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Rhinoplasty to Improve Breathing

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Rhinoplasty to Improve Breathing

Aug 14, 2019

Rhinoplasty is not just a cosmetic procedure, it can be performed to improve your breathing as well. It is a low risk operation, but with any procedure on your face, you may have questions and concerns. Cosmetic surgeon Dr. Eric Cerrati discusses what you can expect before, during and after the procedure.

Episode Transcript

Interviewer: What to know if you're considering rhinoplasty to help your breathing. That's next on The Scope.

Announcer: Health information from expects, supported by research. From University of Utah Health, this is

Interviewer: Dr. Eric Cerrati is a plastic surgeon at University of Utah Health that specializes in cosmetic and reconstructive surgery of the face and the neck. If you have been considering rhinoplasty to help improve your breathing, we're going to answer the questions you might have right now. There are a couple of reasons why somebody might get one. One is because that they want to improve their appearance. But the other one is because maybe they have some sort of a breathing issue. So let's pretend I'm a person that has a breathing issue and I've come in to talk to you about rhinoplasty. What would you tell me as a patient at this point?

Dr. Cerrati: So there's a lot of different aspects to nasal obstruction. You can have, one, the very common one is a deviated nasal septum which is a divider inside your nose. It usually leads to unilateral nasal obstruction. But then other causes of nasal obstruction include like internal and external nasal valve collapse. And those are usually addressed more with the rhinoplasty approach than just an endonasal septoplasty.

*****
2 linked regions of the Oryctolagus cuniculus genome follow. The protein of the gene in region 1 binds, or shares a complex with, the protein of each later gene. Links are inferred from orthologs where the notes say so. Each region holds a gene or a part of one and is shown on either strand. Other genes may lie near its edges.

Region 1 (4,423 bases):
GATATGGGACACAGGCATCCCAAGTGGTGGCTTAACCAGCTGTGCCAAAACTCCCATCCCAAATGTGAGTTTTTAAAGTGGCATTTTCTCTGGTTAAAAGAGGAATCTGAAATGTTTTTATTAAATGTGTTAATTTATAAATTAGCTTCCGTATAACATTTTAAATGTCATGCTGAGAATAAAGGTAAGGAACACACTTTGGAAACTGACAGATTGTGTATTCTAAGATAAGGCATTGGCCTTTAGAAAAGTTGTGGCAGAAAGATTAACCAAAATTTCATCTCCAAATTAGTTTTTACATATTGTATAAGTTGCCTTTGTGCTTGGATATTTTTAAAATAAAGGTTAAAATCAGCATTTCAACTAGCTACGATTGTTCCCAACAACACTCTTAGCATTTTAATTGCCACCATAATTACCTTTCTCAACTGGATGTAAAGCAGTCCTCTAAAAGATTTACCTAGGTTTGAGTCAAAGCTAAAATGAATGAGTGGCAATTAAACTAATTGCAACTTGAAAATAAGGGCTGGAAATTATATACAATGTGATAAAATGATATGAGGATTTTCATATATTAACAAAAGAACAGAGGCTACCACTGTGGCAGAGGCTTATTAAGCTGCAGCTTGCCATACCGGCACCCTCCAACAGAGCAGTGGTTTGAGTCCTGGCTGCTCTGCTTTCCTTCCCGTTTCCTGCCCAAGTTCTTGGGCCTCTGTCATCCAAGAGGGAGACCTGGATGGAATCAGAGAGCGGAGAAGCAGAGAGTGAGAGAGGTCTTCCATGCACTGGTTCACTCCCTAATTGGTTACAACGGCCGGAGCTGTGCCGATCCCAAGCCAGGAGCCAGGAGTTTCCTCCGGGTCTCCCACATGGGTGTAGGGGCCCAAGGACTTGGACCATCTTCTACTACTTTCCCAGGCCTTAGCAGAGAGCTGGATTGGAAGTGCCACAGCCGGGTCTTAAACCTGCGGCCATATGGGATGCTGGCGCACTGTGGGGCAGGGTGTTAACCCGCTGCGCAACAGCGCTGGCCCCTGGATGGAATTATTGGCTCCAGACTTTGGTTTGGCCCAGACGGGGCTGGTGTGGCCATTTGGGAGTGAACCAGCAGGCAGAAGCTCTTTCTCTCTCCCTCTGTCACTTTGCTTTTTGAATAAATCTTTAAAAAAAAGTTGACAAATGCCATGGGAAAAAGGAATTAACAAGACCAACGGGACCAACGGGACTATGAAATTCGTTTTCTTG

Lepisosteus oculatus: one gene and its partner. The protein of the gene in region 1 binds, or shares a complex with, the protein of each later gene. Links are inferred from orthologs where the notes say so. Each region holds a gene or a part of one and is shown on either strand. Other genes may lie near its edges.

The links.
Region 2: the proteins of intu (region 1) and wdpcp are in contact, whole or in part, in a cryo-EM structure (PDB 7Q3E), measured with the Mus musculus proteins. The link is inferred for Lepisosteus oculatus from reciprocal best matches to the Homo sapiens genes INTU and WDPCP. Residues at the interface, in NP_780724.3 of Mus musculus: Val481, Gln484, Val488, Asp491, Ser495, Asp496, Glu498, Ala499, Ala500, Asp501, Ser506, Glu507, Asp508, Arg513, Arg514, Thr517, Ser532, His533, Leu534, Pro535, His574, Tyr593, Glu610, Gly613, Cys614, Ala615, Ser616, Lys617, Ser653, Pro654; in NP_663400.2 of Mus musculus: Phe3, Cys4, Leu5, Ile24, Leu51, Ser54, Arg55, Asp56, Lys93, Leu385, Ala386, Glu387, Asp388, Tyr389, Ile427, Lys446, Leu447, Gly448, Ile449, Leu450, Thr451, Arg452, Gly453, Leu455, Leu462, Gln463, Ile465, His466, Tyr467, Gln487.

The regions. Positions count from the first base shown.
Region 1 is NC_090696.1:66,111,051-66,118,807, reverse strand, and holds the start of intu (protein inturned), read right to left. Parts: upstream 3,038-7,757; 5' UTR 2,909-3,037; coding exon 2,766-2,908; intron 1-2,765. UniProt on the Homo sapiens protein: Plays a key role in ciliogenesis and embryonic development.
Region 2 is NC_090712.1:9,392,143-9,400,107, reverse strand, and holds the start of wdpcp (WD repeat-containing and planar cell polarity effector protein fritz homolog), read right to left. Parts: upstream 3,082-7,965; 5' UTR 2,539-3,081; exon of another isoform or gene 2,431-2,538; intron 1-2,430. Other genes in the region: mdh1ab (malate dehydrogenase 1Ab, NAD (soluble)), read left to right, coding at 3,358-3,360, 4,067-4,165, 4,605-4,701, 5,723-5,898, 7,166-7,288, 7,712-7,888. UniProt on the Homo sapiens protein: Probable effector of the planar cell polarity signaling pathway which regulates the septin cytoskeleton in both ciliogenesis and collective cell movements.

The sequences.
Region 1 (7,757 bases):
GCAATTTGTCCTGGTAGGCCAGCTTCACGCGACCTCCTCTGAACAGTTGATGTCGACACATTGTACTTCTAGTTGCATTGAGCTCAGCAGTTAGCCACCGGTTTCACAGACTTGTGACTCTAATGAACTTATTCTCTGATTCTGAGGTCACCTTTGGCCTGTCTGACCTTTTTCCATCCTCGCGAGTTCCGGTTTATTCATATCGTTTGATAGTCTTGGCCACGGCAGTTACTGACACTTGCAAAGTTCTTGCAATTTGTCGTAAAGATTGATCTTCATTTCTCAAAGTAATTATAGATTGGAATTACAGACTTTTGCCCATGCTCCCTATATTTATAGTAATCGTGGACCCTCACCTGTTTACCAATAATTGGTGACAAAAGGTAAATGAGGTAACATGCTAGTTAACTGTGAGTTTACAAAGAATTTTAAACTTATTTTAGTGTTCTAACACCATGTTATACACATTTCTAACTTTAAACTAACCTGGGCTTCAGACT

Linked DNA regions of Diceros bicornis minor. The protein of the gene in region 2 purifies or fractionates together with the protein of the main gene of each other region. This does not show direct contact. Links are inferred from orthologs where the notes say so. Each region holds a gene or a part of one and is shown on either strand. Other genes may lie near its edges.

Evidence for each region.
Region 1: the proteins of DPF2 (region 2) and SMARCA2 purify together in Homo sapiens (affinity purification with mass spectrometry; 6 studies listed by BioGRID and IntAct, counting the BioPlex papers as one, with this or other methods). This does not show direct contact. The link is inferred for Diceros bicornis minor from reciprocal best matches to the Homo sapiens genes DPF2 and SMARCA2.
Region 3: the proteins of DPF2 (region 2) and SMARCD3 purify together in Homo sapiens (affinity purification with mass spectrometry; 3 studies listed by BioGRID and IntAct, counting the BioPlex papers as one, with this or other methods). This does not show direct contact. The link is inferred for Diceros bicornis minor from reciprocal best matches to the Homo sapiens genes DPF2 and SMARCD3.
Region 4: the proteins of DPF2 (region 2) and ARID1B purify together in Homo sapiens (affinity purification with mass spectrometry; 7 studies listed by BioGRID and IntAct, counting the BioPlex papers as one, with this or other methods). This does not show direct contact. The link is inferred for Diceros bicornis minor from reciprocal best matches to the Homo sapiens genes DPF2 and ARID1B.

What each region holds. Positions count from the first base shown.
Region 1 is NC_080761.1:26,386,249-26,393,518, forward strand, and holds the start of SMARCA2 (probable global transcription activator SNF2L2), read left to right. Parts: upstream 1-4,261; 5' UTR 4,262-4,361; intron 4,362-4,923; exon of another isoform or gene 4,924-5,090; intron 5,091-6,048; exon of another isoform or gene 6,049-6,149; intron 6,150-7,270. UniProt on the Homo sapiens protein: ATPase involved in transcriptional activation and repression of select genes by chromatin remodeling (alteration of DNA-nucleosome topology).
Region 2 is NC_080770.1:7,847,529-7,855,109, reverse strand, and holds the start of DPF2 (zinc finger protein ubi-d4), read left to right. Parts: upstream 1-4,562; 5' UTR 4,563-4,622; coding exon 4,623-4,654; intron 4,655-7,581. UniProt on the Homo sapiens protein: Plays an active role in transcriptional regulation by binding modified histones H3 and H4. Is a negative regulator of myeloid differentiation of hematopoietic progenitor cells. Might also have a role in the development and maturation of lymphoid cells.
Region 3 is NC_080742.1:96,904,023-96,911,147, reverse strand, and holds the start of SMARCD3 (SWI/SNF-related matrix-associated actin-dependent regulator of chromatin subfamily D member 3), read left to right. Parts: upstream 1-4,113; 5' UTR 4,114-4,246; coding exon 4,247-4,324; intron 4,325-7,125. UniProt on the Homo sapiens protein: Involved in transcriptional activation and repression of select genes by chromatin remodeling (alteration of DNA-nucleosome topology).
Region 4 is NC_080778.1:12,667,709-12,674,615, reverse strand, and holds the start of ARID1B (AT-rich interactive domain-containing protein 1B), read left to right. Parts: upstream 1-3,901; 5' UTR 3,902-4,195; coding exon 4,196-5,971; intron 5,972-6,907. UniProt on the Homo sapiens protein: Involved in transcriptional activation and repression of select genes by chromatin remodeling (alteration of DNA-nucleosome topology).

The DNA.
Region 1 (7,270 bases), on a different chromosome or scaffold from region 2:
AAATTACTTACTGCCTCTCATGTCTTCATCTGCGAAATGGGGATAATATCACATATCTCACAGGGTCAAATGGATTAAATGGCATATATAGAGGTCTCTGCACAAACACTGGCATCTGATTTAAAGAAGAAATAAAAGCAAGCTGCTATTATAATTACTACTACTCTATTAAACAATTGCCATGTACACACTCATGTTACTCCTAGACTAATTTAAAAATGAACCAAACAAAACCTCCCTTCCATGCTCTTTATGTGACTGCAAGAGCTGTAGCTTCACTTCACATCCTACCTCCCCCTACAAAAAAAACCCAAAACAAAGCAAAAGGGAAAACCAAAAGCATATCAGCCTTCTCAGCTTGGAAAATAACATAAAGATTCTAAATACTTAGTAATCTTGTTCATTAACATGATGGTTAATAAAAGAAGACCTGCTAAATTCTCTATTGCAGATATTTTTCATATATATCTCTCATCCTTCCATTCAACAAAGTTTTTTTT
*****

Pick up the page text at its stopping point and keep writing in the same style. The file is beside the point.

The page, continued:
Interviewer: All right. So rhinoplasty covers a certain particular type of breathing issue that you would have. If you have those other issues, there are other procedures?

Dr. Cerrati: Yes. Usually a rhinoplasty would correct, say, when you breathe in, if one side of your nose kind of collapses or doesn't have the support to maintain that negative pressure, rhinoplasty approach can help provide more support to the external nose.

Interviewer: All right. So beyond kind of what you just described, there are other factors that go into whether or not this would be the right procedure for my breathing problem and to know if I was a candidate.

Dr. Cerrati: So really, the best thing is a physical exam done by someone who's experienced. I would recommend, if someone's interested in a rhinoplasty or has nasal obstruction, to really go to someone who is trained in treating people with all the different types of pathology that could cause nasal obstruction.